Friday, June 2, 2017

What to Say Next by Julie Buxbaum

David is awkward and doesn't really like his fellow classmates. But Kit is one of the nice ones, so he doesn't mind when she sits at his lunch table. In fact, it's a pretty big deal for him. For Kit, it's an attempt to get away from the noise and the pity and the looks everyone else has been giving her since her father died. A chance to sit in peace and not have to worry about what to say or what will be said next.

David figures it's a one off. But then it happens again. And again after that. And soon the two find themselves becoming closer than either could ever have imagined. But do opposites really attract? Can David and Kit become friends? And if so, can that friendship survive all of their differences?

Julie Buxbaum's latest YA release is incredibly sweet and charming. It's the perfect example of the truth that no one sees you quite like you see yourself.

For example, to David Kit is the most beautiful girl in school. But Kit describes herself as a little too heavy and a little less glamorous than the girls she considers the prettiest in school - including David's older sister.

And to Kit, David may be a bit socially awkward, but she actually finds him quite cute. Even in spite of, or possibly even because of, the fact that her fellow classmates basically shun him. She recognizes something in him that no one but his own family has taken the time to see.

Of course David has already fallen for Kit a little bit. He copes in school by creating a list of those he can trust and those he can't and Kit's actions throughout their years in school together have landed her on the trust list. Which is more than most of the kids in school have going for them as far as David is concerned.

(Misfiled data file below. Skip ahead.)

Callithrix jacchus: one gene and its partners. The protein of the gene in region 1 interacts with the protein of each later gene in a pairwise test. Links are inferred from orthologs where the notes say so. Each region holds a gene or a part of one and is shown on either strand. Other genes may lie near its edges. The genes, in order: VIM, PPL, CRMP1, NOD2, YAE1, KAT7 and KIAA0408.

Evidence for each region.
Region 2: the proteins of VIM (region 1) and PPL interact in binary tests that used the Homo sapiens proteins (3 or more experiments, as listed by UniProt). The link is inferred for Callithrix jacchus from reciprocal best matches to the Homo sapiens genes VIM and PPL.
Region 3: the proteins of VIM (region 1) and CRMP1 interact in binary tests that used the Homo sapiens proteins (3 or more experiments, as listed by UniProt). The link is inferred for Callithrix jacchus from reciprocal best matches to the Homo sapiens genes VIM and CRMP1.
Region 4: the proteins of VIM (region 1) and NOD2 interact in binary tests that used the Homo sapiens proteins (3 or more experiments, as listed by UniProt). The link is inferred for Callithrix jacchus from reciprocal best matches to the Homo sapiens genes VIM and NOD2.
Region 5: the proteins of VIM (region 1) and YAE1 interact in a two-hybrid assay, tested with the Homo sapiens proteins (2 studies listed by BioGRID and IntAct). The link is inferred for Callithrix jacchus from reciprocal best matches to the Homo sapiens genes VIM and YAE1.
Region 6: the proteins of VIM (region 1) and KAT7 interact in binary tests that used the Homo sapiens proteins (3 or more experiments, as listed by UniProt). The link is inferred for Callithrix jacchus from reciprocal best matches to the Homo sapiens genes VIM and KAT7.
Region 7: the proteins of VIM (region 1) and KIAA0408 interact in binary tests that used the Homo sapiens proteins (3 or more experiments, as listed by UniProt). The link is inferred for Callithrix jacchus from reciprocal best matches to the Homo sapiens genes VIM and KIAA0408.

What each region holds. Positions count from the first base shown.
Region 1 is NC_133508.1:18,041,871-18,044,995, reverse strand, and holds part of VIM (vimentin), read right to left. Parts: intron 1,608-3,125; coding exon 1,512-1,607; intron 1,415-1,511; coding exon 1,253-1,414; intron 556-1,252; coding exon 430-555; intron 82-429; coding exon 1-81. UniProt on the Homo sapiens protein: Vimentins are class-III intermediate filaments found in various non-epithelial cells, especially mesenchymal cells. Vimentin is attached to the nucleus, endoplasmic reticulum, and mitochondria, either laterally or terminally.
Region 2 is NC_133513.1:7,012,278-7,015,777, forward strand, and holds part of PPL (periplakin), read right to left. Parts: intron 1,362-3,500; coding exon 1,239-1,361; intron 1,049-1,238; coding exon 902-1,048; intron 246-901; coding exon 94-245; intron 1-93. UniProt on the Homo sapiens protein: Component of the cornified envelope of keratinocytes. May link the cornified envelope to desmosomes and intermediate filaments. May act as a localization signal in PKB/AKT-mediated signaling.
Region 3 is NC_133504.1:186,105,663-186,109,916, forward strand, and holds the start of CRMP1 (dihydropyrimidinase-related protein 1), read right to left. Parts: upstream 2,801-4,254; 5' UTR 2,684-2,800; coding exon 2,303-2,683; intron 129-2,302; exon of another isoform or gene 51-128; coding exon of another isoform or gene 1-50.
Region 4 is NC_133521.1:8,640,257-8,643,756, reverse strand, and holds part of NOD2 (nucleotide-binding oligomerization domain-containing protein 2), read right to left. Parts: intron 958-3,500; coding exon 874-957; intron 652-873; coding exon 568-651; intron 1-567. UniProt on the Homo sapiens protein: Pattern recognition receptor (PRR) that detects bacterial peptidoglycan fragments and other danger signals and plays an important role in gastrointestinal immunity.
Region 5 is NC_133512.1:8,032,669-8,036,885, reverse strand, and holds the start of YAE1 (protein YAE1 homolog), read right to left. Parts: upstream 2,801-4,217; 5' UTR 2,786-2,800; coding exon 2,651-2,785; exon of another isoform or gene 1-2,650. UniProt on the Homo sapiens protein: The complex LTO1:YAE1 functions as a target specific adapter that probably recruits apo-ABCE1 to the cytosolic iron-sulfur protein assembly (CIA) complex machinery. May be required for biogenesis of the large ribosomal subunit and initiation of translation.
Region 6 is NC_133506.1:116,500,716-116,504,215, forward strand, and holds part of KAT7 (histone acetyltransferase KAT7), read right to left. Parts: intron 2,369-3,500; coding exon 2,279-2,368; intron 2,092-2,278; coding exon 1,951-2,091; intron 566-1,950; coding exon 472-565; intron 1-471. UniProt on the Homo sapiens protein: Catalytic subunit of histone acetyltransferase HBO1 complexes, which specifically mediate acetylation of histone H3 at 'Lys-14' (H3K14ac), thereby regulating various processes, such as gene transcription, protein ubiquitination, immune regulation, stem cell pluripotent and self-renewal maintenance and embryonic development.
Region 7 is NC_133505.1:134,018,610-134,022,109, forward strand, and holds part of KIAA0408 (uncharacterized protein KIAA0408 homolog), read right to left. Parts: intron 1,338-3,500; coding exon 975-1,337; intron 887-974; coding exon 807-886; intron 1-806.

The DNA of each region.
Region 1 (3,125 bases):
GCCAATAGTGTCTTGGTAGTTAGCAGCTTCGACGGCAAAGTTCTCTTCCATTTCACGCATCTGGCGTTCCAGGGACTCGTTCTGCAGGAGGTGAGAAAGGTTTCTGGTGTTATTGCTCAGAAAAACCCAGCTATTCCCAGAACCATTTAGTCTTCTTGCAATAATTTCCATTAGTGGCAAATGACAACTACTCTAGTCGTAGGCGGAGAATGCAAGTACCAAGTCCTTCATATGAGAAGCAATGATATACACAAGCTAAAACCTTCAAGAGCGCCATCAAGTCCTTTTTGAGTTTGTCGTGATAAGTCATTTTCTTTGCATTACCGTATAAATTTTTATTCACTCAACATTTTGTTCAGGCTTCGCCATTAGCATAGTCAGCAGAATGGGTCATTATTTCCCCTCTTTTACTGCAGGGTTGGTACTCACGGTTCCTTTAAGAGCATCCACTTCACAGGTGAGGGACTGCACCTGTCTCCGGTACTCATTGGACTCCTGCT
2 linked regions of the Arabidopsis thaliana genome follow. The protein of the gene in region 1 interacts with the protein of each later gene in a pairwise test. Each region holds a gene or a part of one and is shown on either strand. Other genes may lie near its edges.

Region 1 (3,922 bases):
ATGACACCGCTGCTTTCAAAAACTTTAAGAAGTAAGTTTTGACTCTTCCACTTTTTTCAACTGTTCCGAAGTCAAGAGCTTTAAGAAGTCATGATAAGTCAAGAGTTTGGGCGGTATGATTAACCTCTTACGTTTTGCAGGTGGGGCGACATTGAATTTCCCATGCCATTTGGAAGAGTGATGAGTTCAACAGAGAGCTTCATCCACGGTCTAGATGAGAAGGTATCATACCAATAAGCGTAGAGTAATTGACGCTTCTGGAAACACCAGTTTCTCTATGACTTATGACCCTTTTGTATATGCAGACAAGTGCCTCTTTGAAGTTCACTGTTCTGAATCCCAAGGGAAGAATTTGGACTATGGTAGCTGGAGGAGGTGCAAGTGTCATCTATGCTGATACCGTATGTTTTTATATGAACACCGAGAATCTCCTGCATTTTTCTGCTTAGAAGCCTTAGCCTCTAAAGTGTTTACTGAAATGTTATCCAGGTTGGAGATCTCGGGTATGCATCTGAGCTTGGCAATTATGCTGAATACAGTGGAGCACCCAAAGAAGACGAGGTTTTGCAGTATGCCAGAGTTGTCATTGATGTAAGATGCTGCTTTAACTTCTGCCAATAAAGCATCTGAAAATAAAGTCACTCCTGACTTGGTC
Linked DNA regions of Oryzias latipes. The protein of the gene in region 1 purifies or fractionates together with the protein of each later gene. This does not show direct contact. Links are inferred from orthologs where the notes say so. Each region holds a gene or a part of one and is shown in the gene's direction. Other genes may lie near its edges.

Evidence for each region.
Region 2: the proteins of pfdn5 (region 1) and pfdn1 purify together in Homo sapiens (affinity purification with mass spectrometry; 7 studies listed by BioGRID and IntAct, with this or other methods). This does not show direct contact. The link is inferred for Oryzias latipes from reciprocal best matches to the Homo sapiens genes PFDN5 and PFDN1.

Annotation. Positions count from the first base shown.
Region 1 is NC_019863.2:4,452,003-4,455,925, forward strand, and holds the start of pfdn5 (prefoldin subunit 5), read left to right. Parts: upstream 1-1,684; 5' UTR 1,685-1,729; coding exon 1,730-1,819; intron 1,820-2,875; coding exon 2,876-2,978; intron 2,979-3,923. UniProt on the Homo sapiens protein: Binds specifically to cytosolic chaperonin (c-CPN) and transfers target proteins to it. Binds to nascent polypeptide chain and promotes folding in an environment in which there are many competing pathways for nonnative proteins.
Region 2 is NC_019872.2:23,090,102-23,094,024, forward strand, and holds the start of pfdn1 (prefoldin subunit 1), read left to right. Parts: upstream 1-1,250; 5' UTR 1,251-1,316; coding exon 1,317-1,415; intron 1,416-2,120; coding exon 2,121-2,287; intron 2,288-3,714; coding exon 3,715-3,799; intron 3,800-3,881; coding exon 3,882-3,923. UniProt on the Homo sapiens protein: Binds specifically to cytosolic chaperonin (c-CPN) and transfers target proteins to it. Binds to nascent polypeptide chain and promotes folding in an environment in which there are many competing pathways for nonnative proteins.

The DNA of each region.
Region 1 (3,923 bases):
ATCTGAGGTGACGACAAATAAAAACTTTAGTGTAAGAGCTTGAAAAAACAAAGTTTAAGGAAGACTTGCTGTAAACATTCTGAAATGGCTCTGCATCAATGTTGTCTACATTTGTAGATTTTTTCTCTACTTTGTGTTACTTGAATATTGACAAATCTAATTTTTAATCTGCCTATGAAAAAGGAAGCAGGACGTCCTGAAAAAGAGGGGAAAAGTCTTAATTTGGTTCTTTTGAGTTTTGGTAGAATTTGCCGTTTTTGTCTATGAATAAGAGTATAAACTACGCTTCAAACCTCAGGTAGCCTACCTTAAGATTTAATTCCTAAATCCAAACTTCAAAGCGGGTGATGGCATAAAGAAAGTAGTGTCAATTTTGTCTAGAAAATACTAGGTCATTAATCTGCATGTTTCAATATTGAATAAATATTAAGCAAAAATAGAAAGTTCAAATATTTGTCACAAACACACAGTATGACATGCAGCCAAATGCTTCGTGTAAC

I love how full of life both David and Kit are here. David is, as he states, on the Autism Spectrum. But he's also just himself. And Kit not only accepts that, but likes him for it.

Kit is grieving, suffering greatly in the wake of the loss of her father. David's bluntness and honesty, and time to heal from her loss, turns out to be exactly what she needs. The fact that David expects nothing from her gives her the chance to get close to someone in a way she can't with her friends or even her mother.

The relationships between Kit and David and their families were also quite well drawn. I loved the bond between David and his sister, and the way that it becomes clear David is growing as a character and beginning to see things through the eyes of those around him where she's concerned first. Kit and her mother have a complicated relationship, which only becomes more clear as the story progresses. There too, I thought Buxbaum did a wonderful job of illustrating just how loss in general (because her story is much more than just the loss of her father) wears at a family.

What to Say Next is a touching read that brought me close to tears a few times. (It reminded me a bit of all of the things I loved in Joshilyn Jackson's Someone Else's Love Story!)

What to Say Next doesn't hit shelves until next month, but it's definitely one you'll want to grab as soon as it hits shelves July 11!

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